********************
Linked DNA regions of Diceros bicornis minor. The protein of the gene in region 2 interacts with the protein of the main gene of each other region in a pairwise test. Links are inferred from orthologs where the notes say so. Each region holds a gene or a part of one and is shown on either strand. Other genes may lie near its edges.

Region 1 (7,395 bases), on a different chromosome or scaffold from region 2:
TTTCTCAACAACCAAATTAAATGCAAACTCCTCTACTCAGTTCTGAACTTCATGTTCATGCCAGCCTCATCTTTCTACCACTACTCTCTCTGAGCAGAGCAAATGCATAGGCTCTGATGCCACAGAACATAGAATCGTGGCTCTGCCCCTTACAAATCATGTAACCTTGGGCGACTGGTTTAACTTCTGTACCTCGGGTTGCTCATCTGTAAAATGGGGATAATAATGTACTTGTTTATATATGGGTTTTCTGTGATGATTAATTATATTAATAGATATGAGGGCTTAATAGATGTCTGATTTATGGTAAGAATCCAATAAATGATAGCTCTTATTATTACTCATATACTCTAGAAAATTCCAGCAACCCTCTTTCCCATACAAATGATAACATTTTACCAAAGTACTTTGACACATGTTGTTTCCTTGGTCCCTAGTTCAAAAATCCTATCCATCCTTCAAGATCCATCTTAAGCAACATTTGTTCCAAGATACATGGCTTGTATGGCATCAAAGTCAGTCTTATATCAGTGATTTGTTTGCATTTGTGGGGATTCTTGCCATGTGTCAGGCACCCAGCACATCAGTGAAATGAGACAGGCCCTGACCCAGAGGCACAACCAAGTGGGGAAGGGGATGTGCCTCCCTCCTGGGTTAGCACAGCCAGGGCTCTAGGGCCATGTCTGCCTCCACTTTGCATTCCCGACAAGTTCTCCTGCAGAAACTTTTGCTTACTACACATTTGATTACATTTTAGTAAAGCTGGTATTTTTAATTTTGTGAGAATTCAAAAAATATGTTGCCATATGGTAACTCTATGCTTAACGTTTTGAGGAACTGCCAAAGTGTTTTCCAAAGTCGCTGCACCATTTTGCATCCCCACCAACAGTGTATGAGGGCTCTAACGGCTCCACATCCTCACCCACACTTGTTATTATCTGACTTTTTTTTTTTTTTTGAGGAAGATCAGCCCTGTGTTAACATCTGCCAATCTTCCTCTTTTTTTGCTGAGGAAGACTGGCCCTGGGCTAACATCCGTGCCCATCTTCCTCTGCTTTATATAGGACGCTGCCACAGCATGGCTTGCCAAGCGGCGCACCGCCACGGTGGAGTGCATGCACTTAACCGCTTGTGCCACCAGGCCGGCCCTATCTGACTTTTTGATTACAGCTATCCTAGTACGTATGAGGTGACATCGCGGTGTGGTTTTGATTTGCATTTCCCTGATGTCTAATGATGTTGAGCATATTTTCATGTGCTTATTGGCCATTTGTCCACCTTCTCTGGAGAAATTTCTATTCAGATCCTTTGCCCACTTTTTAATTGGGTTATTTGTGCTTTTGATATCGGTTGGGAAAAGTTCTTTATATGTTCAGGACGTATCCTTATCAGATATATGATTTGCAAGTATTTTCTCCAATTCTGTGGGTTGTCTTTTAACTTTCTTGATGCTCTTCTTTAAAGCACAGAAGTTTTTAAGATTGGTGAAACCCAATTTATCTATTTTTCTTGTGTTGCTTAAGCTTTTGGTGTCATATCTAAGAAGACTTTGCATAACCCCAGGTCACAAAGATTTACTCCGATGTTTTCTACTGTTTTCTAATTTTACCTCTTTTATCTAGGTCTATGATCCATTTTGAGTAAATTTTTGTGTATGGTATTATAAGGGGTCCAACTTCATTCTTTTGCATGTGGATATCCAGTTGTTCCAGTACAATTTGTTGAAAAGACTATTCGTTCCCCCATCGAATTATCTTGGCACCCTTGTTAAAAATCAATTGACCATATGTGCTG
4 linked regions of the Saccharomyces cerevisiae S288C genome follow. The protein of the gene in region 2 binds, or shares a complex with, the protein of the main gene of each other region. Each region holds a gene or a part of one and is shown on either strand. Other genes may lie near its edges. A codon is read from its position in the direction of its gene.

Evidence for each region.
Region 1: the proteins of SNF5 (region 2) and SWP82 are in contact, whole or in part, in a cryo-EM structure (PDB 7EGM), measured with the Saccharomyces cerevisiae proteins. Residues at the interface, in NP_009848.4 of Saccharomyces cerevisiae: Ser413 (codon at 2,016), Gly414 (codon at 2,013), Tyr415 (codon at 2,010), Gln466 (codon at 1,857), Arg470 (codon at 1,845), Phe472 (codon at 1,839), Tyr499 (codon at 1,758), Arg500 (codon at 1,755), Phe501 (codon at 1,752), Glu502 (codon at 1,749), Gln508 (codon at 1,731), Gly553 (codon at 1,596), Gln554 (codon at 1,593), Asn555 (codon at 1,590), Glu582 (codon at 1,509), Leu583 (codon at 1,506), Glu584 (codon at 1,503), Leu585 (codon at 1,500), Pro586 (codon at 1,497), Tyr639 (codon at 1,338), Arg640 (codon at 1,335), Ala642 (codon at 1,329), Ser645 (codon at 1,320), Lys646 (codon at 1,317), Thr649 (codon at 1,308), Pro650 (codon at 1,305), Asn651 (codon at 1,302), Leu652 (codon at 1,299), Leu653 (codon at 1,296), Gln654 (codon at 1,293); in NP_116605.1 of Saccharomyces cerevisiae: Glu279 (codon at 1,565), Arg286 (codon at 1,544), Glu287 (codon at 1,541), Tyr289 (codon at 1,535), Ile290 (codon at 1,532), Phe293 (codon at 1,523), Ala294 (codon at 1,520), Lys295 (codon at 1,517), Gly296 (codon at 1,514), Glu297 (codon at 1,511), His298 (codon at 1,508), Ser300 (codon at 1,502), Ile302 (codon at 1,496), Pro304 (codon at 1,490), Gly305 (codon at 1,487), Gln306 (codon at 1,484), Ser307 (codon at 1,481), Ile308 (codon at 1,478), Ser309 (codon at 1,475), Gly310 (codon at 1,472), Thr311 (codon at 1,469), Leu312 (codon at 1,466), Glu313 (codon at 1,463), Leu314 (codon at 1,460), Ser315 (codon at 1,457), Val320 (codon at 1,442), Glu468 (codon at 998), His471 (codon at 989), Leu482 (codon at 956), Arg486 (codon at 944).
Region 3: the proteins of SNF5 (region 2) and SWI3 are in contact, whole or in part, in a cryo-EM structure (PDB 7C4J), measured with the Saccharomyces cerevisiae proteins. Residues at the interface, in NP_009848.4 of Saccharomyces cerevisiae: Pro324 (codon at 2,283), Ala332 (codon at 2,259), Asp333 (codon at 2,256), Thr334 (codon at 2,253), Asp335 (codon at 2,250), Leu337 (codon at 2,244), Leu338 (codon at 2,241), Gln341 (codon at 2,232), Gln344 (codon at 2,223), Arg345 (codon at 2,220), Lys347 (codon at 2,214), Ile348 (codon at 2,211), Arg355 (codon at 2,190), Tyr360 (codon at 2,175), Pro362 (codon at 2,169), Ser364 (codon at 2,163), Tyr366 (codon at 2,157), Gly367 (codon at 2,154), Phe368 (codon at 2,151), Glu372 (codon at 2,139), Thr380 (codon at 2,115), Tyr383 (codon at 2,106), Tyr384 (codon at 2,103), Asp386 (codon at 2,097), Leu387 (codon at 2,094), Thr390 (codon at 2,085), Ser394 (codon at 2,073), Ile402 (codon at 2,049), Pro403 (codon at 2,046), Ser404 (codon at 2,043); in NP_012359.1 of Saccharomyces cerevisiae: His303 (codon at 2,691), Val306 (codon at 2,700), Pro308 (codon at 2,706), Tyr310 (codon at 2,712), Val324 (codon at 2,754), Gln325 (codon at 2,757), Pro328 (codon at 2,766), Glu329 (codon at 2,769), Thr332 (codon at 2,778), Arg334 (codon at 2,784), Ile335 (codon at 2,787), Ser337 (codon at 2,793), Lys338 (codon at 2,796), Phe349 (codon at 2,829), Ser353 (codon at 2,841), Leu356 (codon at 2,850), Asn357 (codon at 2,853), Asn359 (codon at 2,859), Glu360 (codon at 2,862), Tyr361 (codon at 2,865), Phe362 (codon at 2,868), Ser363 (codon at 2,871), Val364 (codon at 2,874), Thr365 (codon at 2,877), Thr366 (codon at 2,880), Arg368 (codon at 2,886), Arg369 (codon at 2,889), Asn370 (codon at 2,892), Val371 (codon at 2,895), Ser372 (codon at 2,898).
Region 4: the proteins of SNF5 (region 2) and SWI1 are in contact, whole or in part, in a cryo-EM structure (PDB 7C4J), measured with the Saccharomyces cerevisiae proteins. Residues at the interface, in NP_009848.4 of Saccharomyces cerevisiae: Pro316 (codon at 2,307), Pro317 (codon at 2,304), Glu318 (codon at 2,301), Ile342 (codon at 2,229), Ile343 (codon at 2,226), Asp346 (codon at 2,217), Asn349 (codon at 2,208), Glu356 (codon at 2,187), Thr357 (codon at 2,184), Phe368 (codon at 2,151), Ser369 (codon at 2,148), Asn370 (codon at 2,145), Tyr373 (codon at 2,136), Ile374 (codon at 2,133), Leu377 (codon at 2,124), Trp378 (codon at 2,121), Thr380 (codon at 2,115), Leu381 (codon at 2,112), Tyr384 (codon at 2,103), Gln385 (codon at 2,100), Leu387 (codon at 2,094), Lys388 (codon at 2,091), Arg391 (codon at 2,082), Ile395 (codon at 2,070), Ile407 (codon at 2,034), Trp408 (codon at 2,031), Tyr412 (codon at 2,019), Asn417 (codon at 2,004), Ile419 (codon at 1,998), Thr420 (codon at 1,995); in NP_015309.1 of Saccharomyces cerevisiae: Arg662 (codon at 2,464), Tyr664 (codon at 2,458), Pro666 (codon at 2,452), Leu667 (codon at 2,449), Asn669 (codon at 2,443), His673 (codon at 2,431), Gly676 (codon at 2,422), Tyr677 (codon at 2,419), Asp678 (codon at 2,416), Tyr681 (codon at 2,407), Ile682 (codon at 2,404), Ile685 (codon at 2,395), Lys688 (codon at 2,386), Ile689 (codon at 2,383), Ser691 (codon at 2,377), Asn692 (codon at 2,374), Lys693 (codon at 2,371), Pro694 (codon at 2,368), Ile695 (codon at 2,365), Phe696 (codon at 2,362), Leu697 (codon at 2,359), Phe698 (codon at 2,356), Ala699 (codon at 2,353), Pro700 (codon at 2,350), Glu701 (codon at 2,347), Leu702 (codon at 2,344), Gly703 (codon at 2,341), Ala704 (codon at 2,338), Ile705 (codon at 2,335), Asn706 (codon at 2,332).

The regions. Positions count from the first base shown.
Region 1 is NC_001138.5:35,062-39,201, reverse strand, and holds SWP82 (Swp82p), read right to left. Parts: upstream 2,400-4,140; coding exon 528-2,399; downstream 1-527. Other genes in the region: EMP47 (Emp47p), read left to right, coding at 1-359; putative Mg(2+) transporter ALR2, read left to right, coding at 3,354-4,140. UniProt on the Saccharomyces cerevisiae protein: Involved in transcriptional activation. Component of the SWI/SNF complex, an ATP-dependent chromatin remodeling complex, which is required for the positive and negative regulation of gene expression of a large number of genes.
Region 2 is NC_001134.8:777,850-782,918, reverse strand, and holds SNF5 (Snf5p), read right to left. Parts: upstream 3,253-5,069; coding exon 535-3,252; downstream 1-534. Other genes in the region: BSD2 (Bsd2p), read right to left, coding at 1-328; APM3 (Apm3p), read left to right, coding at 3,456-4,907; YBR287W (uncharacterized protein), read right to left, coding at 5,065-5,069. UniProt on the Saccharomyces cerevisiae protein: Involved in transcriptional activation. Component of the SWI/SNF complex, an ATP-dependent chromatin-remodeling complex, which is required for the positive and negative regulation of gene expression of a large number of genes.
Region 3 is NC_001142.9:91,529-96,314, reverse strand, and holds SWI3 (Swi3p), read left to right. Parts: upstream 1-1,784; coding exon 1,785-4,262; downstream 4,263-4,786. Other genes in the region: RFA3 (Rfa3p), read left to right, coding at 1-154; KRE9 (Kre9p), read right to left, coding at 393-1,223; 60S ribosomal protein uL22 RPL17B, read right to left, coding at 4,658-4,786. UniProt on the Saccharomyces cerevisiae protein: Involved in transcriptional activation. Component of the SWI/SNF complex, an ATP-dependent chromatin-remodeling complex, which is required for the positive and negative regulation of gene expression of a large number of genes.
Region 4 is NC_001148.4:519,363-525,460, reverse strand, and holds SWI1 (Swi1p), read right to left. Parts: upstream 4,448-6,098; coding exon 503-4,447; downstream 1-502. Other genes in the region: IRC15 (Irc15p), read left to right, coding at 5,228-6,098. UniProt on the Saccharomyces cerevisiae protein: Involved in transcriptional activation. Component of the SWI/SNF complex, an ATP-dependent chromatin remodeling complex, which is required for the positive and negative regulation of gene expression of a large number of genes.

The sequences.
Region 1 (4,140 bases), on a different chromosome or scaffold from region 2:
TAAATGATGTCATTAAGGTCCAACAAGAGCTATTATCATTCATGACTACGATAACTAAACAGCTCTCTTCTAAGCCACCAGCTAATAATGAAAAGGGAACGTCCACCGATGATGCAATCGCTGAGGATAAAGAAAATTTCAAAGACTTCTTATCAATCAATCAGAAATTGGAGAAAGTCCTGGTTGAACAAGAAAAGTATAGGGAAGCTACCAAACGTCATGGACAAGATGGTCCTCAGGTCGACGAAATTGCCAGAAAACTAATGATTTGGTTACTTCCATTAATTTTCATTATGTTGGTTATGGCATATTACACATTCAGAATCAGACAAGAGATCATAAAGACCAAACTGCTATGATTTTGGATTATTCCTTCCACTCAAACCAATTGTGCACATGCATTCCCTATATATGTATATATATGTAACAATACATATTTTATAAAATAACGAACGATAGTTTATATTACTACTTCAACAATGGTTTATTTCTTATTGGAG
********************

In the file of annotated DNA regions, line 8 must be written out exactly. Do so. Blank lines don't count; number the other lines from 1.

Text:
Region 4: the proteins of SNF5 (region 2) and SWI1 are in contact, whole or in part, in a cryo-EM structure (PDB 7C4J), measured with the Saccharomyces cerevisiae proteins. Residues at the interface, in NP_009848.4 of Saccharomyces cerevisiae: Pro316 (codon at 2,307), Pro317 (codon at 2,304), Glu318 (codon at 2,301), Ile342 (codon at 2,229), Ile343 (codon at 2,226), Asp346 (codon at 2,217), Asn349 (codon at 2,208), Glu356 (codon at 2,187), Thr357 (codon at 2,184), Phe368 (codon at 2,151), Ser369 (codon at 2,148), Asn370 (codon at 2,145), Tyr373 (codon at 2,136), Ile374 (codon at 2,133), Leu377 (codon at 2,124), Trp378 (codon at 2,121), Thr380 (codon at 2,115), Leu381 (codon at 2,112), Tyr384 (codon at 2,103), Gln385 (codon at 2,100), Leu387 (codon at 2,094), Lys388 (codon at 2,091), Arg391 (codon at 2,082), Ile395 (codon at 2,070), Ile407 (codon at 2,034), Trp408 (codon at 2,031), Tyr412 (codon at 2,019), Asn417 (codon at 2,004), Ile419 (codon at 1,998), Thr420 (codon at 1,995); in NP_015309.1 of Saccharomyces cerevisiae: Arg662 (codon at 2,464), Tyr664 (codon at 2,458), Pro666 (codon at 2,452), Leu667 (codon at 2,449), Asn669 (codon at 2,443), His673 (codon at 2,431), Gly676 (codon at 2,422), Tyr677 (codon at 2,419), Asp678 (codon at 2,416), Tyr681 (codon at 2,407), Ile682 (codon at 2,404), Ile685 (codon at 2,395), Lys688 (codon at 2,386), Ile689 (codon at 2,383), Ser691 (codon at 2,377), Asn692 (codon at 2,374), Lys693 (codon at 2,371), Pro694 (codon at 2,368), Ile695 (codon at 2,365), Phe696 (codon at 2,362), Leu697 (codon at 2,359), Phe698 (codon at 2,356), Ala699 (codon at 2,353), Pro700 (codon at 2,350), Glu701 (codon at 2,347), Leu702 (codon at 2,344), Gly703 (codon at 2,341), Ala704 (codon at 2,338), Ile705 (codon at 2,335), Asn706 (codon at 2,332).